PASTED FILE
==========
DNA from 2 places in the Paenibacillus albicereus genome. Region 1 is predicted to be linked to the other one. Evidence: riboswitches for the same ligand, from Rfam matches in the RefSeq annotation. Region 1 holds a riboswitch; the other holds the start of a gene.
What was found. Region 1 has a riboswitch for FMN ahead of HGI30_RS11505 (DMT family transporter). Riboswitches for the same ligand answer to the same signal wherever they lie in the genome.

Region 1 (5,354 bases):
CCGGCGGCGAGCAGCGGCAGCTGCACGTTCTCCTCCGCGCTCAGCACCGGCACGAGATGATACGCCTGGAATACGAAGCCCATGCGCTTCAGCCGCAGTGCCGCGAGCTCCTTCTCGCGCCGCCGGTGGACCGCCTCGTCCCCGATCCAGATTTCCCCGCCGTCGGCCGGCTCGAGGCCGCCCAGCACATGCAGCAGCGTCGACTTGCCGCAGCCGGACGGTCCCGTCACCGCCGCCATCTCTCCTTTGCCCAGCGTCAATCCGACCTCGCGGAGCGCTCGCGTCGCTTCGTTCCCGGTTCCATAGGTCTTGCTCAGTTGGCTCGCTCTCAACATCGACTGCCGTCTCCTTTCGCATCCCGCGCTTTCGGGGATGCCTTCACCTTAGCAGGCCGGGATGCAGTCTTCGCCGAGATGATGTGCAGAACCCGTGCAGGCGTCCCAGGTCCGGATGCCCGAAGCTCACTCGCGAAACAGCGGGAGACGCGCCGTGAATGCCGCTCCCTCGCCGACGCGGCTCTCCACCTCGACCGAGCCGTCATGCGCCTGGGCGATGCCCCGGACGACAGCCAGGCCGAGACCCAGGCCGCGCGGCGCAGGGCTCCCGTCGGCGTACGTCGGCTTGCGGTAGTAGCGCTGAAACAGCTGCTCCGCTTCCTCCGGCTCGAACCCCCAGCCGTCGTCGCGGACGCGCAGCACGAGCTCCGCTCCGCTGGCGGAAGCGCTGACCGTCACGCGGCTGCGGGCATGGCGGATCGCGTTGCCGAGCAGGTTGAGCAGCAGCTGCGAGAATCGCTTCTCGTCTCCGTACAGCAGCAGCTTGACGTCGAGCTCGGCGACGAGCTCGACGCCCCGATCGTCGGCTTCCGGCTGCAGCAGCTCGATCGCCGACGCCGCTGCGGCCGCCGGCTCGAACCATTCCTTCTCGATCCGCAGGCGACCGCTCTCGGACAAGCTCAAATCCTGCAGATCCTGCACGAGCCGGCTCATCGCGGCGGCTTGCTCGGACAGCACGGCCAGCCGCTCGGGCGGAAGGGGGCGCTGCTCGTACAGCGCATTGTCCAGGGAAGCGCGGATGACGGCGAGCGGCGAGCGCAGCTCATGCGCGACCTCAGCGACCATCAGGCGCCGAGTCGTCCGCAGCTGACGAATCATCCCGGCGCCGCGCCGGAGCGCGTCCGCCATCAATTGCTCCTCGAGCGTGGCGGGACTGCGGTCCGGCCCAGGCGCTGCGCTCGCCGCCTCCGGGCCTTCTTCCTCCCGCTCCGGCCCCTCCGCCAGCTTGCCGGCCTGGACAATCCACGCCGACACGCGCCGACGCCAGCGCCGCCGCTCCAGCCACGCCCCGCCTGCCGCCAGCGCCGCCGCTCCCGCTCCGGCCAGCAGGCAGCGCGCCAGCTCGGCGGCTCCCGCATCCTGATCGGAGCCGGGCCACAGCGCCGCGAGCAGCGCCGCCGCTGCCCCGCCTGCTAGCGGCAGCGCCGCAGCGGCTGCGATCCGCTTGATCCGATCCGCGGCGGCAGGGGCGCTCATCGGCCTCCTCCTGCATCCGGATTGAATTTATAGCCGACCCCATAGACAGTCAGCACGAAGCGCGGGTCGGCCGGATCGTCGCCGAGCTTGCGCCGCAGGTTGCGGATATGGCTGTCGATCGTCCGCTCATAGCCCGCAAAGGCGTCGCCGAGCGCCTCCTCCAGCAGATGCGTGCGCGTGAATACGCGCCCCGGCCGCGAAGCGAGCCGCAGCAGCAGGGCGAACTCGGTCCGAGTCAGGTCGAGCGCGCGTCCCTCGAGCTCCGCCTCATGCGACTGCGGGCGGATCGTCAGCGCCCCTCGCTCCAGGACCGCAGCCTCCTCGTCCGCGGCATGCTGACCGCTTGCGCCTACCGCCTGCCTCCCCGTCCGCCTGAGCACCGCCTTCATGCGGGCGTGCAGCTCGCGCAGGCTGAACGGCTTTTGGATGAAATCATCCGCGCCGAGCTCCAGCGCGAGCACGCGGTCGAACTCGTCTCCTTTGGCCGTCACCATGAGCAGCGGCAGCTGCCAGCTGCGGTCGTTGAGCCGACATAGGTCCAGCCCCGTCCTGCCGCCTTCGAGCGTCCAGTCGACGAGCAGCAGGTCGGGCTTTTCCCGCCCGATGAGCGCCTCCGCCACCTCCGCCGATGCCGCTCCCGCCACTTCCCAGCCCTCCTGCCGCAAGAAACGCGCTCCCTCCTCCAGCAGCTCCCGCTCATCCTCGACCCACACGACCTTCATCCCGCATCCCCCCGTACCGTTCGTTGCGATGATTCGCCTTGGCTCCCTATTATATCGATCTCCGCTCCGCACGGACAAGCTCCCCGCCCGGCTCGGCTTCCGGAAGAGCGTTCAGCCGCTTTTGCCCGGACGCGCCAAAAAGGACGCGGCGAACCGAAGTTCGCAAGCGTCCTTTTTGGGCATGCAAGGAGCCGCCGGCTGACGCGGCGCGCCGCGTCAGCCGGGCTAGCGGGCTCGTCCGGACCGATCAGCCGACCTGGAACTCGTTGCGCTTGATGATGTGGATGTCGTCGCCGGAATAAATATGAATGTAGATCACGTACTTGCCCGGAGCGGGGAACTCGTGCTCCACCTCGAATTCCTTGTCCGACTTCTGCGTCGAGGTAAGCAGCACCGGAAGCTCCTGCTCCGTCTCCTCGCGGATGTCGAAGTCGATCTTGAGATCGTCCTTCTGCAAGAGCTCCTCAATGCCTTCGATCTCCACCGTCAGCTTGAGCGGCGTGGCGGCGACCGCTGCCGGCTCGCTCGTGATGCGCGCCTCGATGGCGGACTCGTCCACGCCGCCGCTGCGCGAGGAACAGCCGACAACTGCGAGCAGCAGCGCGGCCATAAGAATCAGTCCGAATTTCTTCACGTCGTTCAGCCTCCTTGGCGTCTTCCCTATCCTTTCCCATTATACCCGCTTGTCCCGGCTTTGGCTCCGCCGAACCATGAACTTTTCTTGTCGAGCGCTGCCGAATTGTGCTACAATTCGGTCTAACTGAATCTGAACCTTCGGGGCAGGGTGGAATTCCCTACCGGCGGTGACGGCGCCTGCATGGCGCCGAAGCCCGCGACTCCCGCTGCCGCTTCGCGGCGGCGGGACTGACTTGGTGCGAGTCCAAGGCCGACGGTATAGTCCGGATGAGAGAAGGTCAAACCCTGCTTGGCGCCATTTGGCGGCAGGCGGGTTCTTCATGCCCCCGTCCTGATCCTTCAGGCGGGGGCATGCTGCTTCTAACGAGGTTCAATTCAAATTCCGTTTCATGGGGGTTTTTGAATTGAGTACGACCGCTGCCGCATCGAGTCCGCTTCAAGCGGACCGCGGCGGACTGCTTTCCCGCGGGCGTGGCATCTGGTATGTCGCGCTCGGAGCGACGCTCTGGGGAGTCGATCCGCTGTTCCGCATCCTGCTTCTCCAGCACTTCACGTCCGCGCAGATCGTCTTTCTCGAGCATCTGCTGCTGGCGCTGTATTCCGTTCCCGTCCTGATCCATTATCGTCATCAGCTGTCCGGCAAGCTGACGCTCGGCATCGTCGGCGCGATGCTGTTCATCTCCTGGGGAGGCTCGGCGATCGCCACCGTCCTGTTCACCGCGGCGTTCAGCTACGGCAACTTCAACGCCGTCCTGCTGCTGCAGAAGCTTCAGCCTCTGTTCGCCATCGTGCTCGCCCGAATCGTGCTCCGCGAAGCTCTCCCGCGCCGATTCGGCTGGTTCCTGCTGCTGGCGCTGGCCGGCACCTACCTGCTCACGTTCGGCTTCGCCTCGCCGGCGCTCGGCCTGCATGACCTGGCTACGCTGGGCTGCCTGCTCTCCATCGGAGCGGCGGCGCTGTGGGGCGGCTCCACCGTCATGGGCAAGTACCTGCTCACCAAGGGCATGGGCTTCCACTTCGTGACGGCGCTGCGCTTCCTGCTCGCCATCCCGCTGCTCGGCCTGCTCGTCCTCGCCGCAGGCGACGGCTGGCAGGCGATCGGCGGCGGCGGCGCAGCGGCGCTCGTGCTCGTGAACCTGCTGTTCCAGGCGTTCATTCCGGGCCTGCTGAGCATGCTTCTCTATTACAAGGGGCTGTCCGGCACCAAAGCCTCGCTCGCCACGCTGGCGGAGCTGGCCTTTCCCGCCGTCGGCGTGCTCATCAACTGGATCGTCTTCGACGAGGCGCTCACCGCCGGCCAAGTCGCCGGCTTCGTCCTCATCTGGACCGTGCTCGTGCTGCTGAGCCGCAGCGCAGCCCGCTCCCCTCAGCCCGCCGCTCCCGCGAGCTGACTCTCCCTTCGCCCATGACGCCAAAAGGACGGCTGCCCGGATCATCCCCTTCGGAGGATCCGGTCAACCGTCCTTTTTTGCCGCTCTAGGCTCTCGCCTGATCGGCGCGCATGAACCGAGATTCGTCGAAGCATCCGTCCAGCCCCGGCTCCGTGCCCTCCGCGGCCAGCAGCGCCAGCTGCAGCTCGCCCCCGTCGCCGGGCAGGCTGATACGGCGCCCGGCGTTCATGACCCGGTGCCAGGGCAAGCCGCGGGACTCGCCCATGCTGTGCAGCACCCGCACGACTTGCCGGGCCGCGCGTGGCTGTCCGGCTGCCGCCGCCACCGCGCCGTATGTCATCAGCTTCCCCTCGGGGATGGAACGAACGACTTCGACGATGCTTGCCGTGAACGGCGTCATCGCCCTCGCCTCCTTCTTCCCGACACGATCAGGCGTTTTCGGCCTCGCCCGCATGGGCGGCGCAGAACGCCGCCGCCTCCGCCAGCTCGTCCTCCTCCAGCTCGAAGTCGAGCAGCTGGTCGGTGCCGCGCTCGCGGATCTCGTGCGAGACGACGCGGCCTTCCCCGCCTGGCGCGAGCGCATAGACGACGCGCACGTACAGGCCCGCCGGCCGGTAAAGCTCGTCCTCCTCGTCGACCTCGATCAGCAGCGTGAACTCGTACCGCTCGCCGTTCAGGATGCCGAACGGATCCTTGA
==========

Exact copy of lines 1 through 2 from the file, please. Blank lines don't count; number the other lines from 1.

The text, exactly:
DNA from 2 places in the Paenibacillus albicereus genome. Region 1 is predicted to be linked to the other one. Evidence: riboswitches for the same ligand, from Rfam matches in the RefSeq annotation. Region 1 holds a riboswitch; the other holds the start of a gene.
What was found. Region 1 has a riboswitch for FMN ahead of HGI30_RS11505 (DMT family transporter). Riboswitches for the same ligand answer to the same signal wherever they lie in the genome.